I like nonstops. Get me up there, let me spread out and don’t make me move for 10-14 hours. The more relaxed you are, the easier it is on your kids. If your kids are unruly, you only make one set of enemies. And remember… you will probably NEVER see those people again in your whole life… so it doesn’t matter.

 

My non-sleepers.

 

Some flights, everyone wants to be with on mom.

Packing for the flight
I don’t pack light; I pack effectively. Traveling with kids under the age of 4 requires a lot of stuff for me to feel adequately prepared. They have accidents… pee, poop, food and beverage spills, vomiting not in a receptacle… so I bring full sets of clothes, for them and for me, in a carry-on. I also tend to max out on the number of carry-ons we are allowed… even it if means I have to carry 5 of them. I have gotten weird looks and even had flight attendants start giving me grief… until I point out how many seats we have paid for and how many bags that means we may carry on … with a big smile on my face 🙂 I do not want to run out of diapers or food or entertainment items in the event that there are delays, which there often are.

Make it fun 🙂

Equipment
With one child under the age of 3 in the mix, I prefer to use both an Ergo carrier (or sling) AND a stroller through the airport. I have the child in the carrier, and I put the car seat and as many carry-ons as I can pile up in the stroller. Then once at my destination, I have both at my disposal. One of my children is very curious, so I bring the port-a-crib not only for him to perhaps sleep in, but also as a means of containment once we are settled. And to ensure the right sort of car seat at the destination, I have learned to always bring our own.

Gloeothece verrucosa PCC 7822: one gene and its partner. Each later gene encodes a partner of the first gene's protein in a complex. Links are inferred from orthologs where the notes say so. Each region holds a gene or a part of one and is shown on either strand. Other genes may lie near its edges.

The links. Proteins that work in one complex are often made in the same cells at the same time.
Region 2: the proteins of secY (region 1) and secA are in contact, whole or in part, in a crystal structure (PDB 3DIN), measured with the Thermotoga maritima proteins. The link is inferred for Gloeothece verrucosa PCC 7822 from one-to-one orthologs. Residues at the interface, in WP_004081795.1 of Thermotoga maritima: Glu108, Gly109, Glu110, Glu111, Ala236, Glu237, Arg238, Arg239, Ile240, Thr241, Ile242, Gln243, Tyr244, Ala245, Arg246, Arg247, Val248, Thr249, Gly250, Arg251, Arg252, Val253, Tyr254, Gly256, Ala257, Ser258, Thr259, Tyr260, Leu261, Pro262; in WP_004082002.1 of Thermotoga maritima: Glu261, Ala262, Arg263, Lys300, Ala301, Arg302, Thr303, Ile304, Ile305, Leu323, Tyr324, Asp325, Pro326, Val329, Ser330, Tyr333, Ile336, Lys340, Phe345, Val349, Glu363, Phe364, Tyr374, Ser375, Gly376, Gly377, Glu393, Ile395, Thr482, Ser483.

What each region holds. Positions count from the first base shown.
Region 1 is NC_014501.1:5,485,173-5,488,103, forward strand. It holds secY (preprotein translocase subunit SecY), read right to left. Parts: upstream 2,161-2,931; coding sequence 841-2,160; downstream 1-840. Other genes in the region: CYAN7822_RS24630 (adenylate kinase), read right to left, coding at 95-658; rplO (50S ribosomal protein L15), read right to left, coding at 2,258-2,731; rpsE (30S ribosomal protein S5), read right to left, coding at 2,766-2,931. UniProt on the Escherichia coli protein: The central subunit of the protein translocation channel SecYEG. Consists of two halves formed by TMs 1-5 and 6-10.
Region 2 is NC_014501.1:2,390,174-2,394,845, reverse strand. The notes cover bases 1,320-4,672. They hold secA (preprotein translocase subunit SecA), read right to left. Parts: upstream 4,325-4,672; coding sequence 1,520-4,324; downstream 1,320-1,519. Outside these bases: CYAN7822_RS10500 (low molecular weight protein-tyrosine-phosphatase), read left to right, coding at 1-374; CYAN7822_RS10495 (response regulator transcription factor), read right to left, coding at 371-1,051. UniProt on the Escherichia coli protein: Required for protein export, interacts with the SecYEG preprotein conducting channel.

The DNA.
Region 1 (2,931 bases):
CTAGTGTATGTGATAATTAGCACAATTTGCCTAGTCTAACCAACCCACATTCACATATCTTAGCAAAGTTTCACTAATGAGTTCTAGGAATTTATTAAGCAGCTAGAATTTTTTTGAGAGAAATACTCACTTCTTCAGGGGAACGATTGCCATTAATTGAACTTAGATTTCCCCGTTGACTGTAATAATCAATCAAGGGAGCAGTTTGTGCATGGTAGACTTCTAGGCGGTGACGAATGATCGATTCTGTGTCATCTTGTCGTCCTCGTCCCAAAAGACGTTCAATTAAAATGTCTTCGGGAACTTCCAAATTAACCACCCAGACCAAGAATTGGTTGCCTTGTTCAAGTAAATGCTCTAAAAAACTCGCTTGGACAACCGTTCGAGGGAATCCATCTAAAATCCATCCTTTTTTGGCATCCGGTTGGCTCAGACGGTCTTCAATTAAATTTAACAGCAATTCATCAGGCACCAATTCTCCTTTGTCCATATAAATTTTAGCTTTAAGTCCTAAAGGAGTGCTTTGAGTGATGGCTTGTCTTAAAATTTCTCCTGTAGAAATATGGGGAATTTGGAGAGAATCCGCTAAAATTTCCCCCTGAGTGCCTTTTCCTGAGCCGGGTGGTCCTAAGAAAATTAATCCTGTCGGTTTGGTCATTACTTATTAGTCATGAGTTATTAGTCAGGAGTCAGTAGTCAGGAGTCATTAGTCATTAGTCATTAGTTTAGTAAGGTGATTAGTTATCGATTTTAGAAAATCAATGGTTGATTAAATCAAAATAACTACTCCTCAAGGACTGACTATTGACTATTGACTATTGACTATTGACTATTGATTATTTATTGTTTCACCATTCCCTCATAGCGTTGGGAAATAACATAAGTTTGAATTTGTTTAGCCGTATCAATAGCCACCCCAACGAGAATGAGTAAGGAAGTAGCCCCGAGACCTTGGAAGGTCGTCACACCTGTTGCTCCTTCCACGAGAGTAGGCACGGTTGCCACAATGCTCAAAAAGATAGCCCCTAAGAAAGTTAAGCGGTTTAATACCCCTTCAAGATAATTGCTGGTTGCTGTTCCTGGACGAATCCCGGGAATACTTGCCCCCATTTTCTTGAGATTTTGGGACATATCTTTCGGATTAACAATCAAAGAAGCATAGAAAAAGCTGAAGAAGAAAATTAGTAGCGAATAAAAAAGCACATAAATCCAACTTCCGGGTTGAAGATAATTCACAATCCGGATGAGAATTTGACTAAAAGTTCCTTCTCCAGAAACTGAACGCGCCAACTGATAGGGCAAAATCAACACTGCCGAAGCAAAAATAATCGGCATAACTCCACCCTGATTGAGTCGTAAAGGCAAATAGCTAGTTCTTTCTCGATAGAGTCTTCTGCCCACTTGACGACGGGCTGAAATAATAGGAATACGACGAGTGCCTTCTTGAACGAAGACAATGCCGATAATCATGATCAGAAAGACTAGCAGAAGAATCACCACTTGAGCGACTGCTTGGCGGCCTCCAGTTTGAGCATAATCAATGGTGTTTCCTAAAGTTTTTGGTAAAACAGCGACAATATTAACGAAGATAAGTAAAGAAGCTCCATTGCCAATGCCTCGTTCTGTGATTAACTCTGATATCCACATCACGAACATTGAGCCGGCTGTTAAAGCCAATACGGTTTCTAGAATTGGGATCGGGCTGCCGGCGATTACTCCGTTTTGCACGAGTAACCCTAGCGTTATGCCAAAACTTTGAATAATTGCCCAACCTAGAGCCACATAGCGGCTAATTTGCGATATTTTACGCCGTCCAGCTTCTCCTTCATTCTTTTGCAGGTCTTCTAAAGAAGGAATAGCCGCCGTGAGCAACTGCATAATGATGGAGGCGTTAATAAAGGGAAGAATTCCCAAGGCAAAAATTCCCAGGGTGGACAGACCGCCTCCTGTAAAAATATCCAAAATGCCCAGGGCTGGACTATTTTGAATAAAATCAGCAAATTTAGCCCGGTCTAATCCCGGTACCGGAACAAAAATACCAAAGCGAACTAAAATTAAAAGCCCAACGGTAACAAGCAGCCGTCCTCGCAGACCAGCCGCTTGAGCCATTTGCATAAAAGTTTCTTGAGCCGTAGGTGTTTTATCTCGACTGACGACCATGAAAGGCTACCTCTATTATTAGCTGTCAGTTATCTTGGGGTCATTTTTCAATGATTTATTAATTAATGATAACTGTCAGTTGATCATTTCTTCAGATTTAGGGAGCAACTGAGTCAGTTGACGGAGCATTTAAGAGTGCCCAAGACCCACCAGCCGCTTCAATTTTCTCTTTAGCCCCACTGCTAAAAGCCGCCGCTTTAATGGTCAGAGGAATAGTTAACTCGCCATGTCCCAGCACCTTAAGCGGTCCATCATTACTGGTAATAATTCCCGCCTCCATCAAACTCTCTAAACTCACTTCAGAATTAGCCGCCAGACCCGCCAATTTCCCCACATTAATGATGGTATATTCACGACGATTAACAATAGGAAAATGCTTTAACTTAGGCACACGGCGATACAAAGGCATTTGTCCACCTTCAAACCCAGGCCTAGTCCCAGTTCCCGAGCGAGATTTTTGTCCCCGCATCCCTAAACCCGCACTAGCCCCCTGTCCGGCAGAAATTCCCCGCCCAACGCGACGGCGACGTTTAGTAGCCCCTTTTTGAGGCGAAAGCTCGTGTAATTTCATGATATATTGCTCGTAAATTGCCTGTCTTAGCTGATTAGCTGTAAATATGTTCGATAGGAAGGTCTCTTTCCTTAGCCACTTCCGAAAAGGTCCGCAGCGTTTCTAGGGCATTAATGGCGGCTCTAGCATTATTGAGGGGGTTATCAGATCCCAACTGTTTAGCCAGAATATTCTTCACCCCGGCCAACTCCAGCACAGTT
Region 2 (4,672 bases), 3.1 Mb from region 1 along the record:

This picture shows most of the carry-on (and gate check) items we had on our last trip to Europe.
This picture was taken right before my 11-year old vomited while going through security…
fun times.

So far, I’ve just covered the ‘getting there’ part. It sounds like a lot. It sounds hard. Putting this work in ahead of arrival allows you to enjoy more of why you’re doing it!

XLMIC blogs over at Taking It On. She is a mom of 4 and stepmom of 6 who has traveled internationally several times with various members of her blended family. Not traveling in her early years fueled her desire to have her own children see the world. Her 11-year old son filled his first passport before he turned 5 years old. She and her husband recently returned from a trip to France with their 4 youngest children.

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If you enjoy this blog, please vote for Tales of an Unlikely Mother on Babble.com. We’re number 13, just scroll down and click on the thumbs up!
 
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About parentwin

Parent of twins, blogger, writer and journalist. I write things. Sometimes people even read them.